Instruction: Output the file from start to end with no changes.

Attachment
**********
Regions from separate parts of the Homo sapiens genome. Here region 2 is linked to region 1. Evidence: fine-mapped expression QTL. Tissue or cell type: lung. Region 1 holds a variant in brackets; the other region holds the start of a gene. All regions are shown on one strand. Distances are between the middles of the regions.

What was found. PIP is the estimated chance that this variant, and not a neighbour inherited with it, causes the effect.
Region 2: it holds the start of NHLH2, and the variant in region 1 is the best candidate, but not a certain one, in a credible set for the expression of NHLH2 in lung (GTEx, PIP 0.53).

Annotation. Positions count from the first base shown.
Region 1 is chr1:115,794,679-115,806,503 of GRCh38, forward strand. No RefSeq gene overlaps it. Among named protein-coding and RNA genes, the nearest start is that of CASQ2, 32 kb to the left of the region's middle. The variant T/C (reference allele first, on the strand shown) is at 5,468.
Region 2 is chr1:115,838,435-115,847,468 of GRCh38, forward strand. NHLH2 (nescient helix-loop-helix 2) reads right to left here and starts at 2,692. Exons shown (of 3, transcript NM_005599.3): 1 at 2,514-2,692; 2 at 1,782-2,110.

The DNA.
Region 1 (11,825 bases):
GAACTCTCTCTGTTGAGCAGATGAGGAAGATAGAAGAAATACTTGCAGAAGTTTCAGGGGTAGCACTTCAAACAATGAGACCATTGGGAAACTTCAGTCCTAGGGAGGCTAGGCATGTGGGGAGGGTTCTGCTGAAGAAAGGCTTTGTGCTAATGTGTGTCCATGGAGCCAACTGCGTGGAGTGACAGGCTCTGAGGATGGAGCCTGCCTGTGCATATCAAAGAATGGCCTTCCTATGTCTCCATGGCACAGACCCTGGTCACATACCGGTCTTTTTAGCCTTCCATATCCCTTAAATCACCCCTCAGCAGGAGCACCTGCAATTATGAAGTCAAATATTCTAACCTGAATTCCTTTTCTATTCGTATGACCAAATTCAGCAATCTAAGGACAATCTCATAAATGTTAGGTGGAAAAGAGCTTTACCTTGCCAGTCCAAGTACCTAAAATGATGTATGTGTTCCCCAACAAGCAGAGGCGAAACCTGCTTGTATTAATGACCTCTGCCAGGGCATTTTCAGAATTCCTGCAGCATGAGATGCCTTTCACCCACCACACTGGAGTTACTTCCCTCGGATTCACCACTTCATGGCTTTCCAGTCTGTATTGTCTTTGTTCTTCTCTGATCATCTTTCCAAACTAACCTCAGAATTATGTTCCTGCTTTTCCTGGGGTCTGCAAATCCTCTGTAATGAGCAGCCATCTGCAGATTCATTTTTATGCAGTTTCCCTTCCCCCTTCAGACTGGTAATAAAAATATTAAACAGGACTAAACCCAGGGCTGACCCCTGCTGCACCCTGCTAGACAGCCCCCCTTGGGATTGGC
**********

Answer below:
Regions from separate parts of the Homo sapiens genome. Here region 2 is linked to region 1. Evidence: fine-mapped expression QTL. Tissue or cell type: lung. Region 1 holds a variant in brackets; the other region holds the start of a gene. All regions are shown on one strand. Distances are between the middles of the regions.

What was found. PIP is the estimated chance that this variant, and not a neighbour inherited with it, causes the effect.
Region 2: it holds the start of NHLH2, and the variant in region 1 is the best candidate, but not a certain one, in a credible set for the expression of NHLH2 in lung (GTEx, PIP 0.53).

Annotation. Positions count from the first base shown.
Region 1 is chr1:115,794,679-115,806,503 of GRCh38, forward strand. No RefSeq gene overlaps it. Among named protein-coding and RNA genes, the nearest start is that of CASQ2, 32 kb to the left of the region's middle. The variant T/C (reference allele first, on the strand shown) is at 5,468.
Region 2 is chr1:115,838,435-115,847,468 of GRCh38, forward strand. NHLH2 (nescient helix-loop-helix 2) reads right to left here and starts at 2,692. Exons shown (of 3, transcript NM_005599.3): 1 at 2,514-2,692; 2 at 1,782-2,110.

The DNA.
Region 1 (11,825 bases):
GAACTCTCTCTGTTGAGCAGATGAGGAAGATAGAAGAAATACTTGCAGAAGTTTCAGGGGTAGCACTTCAAACAATGAGACCATTGGGAAACTTCAGTCCTAGGGAGGCTAGGCATGTGGGGAGGGTTCTGCTGAAGAAAGGCTTTGTGCTAATGTGTGTCCATGGAGCCAACTGCGTGGAGTGACAGGCTCTGAGGATGGAGCCTGCCTGTGCATATCAAAGAATGGCCTTCCTATGTCTCCATGGCACAGACCCTGGTCACATACCGGTCTTTTTAGCCTTCCATATCCCTTAAATCACCCCTCAGCAGGAGCACCTGCAATTATGAAGTCAAATATTCTAACCTGAATTCCTTTTCTATTCGTATGACCAAATTCAGCAATCTAAGGACAATCTCATAAATGTTAGGTGGAAAAGAGCTTTACCTTGCCAGTCCAAGTACCTAAAATGATGTATGTGTTCCCCAACAAGCAGAGGCGAAACCTGCTTGTATTAATGACCTCTGCCAGGGCATTTTCAGAATTCCTGCAGCATGAGATGCCTTTCACCCACCACACTGGAGTTACTTCCCTCGGATTCACCACTTCATGGCTTTCCAGTCTGTATTGTCTTTGTTCTTCTCTGATCATCTTTCCAAACTAACCTCAGAATTATGTTCCTGCTTTTCCTGGGGTCTGCAAATCCTCTGTAATGAGCAGCCATCTGCAGATTCATTTTTATGCAGTTTCCCTTCCCCCTTCAGACTGGTAATAAAAATATTAAACAGGACTAAACCCAGGGCTGACCCCTGCTGCACCCTGCTAGACAGCCCCCCTTGGGATTGGC